The way we understand Agile needs to evolve.
Remember that our higher order objective is to validate our ideas the fastest, cheapest way possible. Actually building and launching a product idea is generally the slowest, most expensive way to validate the idea. — Marty Cagan
Even though organizations are adopting more modern and efficient Agile software development methods (like SCRUM and Kanban), they are still having trouble delivering what customers actually want or need. Although we’ve experienced many benefits to the modern methods and practices, we’re also experiencing a long list of issues as well.
- Customer or market needs are not fully understood
- Envisioning a big picture is difficult when building incrementally
- Velocity is prioritized over product value
- Fuzzy or missing requirements
- Single voice for backlog prioritization
- Scope Creep
- Buildup of UX and technical debt
- Infrequent collection of customer input and feedback
We all know that these and many other complaints about Agile based processes aren’t new. In fact, I’ve had lengthy discussions with various professionals on how Agile is “bad” for over a decade now. But from the very beginning, each conversation I’ve had contains the same basic themes on how people view and misunderstand Agile:
Theme 1: Agile is fundamentally flawed
The individuals that have had this point of view represent a wide variety of disciplines within product development teams. They typically believe that Agile only advocates delivering solutions and that velocity is the key metric for success.
Theme 2: Agile focuses on development and not the user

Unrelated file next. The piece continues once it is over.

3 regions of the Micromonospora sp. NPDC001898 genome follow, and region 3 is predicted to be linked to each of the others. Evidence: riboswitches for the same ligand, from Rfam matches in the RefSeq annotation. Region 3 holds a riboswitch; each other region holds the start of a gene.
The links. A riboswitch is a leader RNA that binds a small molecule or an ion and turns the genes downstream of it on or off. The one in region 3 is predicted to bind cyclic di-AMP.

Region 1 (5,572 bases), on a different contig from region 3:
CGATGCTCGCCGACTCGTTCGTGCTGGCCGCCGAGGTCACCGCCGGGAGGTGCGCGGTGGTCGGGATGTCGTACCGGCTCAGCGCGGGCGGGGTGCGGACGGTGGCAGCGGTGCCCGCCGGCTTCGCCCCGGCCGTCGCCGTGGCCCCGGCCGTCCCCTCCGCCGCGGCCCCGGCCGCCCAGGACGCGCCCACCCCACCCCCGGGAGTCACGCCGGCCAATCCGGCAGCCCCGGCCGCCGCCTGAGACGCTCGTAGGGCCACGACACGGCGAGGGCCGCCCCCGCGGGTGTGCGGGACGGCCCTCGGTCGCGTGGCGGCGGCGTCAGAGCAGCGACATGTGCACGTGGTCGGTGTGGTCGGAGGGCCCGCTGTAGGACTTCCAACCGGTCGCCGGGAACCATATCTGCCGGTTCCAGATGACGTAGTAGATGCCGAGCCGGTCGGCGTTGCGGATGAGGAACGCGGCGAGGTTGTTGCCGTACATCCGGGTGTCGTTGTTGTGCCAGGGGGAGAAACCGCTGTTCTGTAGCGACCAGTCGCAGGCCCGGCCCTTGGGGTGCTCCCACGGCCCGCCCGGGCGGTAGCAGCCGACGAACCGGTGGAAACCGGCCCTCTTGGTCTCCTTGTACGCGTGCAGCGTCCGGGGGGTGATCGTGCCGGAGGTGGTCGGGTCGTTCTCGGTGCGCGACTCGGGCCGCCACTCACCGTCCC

Most of the people that have had this viewpoint are research or design professionals. They believe the majority of the Agile based activities that are practiced treat research and design as secondary or unnecessary.
Theme 3: Agile and SCRUM are the same thing
Almost all of the development professionals I have spoken to believe Agile is SCRUM. They were either taught by an Agile coach or learned on their own about Agile based processes and now have a tight association with understanding Agile and it actually being the SCRUM framework.
For me, all of these misunderstandings sum up to a single issue of not really knowing what Agile is.
So what is Agile…really?
There are a lot of definitions of “Agile” out there and most of them are defining either a set of processes, a workflow or a framework. All of these definitions confuse the intent of what Agile really is and unfortunately, they keep getting referenced and reinforced.
Here’s the most basic definition:
Agile is a set of values and principles
That’s it. Well, sort of. It also helps to understand the values and principles of Agile that were originally created:
Individuals and interactions over processes and tools
Working software over comprehensive documentation
Customer collaboration over contract negotiation
Responding to change over following a plan
That is, while there is value in the items on the right, we value the items on the left more.
To learn more about the values and principles, the original members that created it, and the thousands of people that support it, please visit the Agile Manifesto website.
So if this is really what Agile is, then why do people have so many issues and say that Agile is bad? My theory is, everything they’ve probably heard or have been taught is either a specific method, process, or iterative frameworks that support these values and principles. For example: